A Little Dirt Never Hurt!

Boggs Tract Community FARM

FARMS Leadership Program: San Joaquin: October 29, 2019

Location of Field Day: Stockton, CA


Field Day Host(s) and Mentors:
Kenda Templeton – Puentes Executive Director
Clifton Maxwell – Puentes Farm Manager and Nursery Specialist
Jessica Bryant – Puentes Urban Forestry Coordinator, Owner and Farmer of Corn Poppy Produce

Theme: Urban Agriculture


Summary of the Day:

For our first field day of the 2019-2020 school year, the San Joaquin FARMS Leadership Program visited Boggs Tract Community Farm in Stockton, CA. Boggs Tract Community Farm is managed by the Puentes organization and their goal at Boggs Tract is to connect the community with the land and help provide them with a space to grow farm fresh produce. We began our day with a tour of the farm by Clifton Maxwell, the Farm Manager. Clifton showed the students the different garden plots that can be rented by the community, the outdoor education area, the chicken coop, compost site, bee hives, and tree nursery. Following our tour Clifton lead the students in different farming activities where the students were able to get their hands dirty and plant seeds, spread mulch and create a new garden bed. The students worked for about an hour and then we took a break for lunch.


Following lunch, the students were introduced to Jessica Bryant. Jessica not only works at Boggs Tract but is also an incubator farmer and leases the land across the street which is where she has her farm Corn Poppy Produce. Jessica provides farm fresh produce to the Stockton community and sells at farmer’s markets, her farm stand, and has also done work with the local culinary program. The FARMS Leadership students helped weed her garden beds, prep beds for new crops, and plant winter crop seeds. This is where we concluded our day in Stockton learning about urban agriculture and getting a lot of hands on experience at Boggs Tract Community Farm.

Food Waste and Urban Gardens

FARMS Leadership | Monterey and Santa Cruz | March 28, 2019

Participating Schools:

  • Gonzales High School
  • North Salinas High School
  • Soledad High School
  • Watsonville High School

Location(s):

  • Johnson Canyon Landfill, 31400 Johnson Canyon Rd, Gonzales, CA
  • Sun Street Transfer Station, 139 Sun St, Salinas, CA
  • Rescate Verde, 669 East Market St. Salinas, Ca

Field Day Host(s) and Mentors:

  • Patrick Mathews – Salinas Valley Recycles
  • Estela Gutierrez – Salinas Valley Recycles
  • Nicolas Chavez – Rescate Verde Community Garden

Summary of the Day:

Food Waste is not something that is talked about regularly in Agriculture, but the different types of wastes produced by the Ag industry will have to go someplace. Salinas Valley Recycles (SVR) knows just where to put it. At first thought, you may think everything goes to the landfill to be buried forever but many students in FARMS Leadership were surprised to learn that it doesn’t all go in the ground. SVR gave us a tour of the Johnson Canyon Landfill as we talked with Patrick Mathews about the different kinds of waste he sees from the Agricultural industry. Anything from plastics to food waste to food trapped in plastic; Patrick and his team try to find different ways to minimize what they put into the ground. Students saw an innovative machine called a De-Packer that takes foods that are still in their packaging, like canned foods or bagged salad greens, and separates the food waste from the container. The food waste is then composted and turned into nutrient-rich fertilizer.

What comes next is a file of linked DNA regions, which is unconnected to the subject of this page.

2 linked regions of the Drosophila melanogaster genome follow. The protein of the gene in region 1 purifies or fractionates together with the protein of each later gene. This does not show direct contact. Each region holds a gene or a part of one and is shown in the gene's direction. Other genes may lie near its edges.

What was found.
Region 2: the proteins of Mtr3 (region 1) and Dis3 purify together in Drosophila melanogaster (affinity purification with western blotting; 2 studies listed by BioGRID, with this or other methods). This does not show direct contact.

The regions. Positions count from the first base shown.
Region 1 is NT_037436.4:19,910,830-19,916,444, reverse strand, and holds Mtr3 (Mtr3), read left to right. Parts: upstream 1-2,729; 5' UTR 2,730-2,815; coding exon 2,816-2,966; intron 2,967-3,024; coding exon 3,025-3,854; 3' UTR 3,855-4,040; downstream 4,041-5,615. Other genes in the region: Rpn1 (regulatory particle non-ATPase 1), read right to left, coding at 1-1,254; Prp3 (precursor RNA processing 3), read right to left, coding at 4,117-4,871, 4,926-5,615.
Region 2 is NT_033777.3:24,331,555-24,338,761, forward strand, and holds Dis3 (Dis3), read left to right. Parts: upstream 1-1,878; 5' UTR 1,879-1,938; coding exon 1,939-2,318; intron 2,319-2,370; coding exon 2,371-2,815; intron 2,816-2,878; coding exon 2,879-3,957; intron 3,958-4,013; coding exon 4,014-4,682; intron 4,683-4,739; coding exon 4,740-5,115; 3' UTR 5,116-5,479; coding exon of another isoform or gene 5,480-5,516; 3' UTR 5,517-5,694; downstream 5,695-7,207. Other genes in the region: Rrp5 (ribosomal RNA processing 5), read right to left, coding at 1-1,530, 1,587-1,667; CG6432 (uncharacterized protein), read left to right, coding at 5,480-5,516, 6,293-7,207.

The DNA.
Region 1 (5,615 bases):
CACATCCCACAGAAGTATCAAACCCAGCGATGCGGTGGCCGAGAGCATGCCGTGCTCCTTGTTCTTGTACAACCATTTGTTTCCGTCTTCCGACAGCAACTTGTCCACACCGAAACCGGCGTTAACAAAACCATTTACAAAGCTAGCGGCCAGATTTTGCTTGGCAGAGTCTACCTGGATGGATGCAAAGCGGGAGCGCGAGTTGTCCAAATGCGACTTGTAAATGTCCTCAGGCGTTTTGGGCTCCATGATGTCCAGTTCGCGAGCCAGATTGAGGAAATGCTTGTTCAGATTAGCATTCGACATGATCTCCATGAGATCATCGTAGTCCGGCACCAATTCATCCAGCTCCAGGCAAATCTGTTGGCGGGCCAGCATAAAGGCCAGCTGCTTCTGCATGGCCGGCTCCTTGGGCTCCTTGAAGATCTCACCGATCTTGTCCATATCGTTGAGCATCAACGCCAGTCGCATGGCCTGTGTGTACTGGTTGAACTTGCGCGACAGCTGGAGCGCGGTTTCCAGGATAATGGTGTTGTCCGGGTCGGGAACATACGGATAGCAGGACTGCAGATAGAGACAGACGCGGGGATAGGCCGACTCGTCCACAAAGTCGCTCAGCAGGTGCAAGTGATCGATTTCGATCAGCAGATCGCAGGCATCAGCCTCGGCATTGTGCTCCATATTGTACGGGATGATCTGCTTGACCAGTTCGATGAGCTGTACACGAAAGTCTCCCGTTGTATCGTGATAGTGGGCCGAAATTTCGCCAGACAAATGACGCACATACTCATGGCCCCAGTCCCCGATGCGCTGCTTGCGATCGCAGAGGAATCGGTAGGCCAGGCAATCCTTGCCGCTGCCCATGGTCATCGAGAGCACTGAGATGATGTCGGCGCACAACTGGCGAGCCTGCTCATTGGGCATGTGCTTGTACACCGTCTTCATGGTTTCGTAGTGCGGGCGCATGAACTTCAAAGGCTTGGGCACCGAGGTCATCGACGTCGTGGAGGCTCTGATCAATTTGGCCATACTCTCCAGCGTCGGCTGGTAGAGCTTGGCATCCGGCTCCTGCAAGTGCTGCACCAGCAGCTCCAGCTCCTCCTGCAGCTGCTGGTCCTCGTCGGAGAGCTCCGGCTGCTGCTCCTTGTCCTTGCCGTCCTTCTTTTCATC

After the landfill, we all headed to Salinas to learn more about composting and some of the ways consumers can turn their kitchen scraps into plant food. A quick tour of Sun Street Transfer Station ended in a garden where students learned about small scale backyard composting with worms, also known as vermicomposting. Estella took some time to encourage students to begin to think about the waste they create and how they can reuse items, reduce their consumption and teach others. Estela regularly teaches others to compost in El Jardin El Sol learning garden located at the SVR Offices and at many other gardens throughout the county.

Another way to reduce waste is to grow your own food and community gardens can provide support to those interested in doing so. Nicolas Chavez spoke to students about his community garden and how it got started and why. Students were able to cut fresh greens and herbs to take home and they tasted the many flavors in the garden all without any packaging or single-use plastic.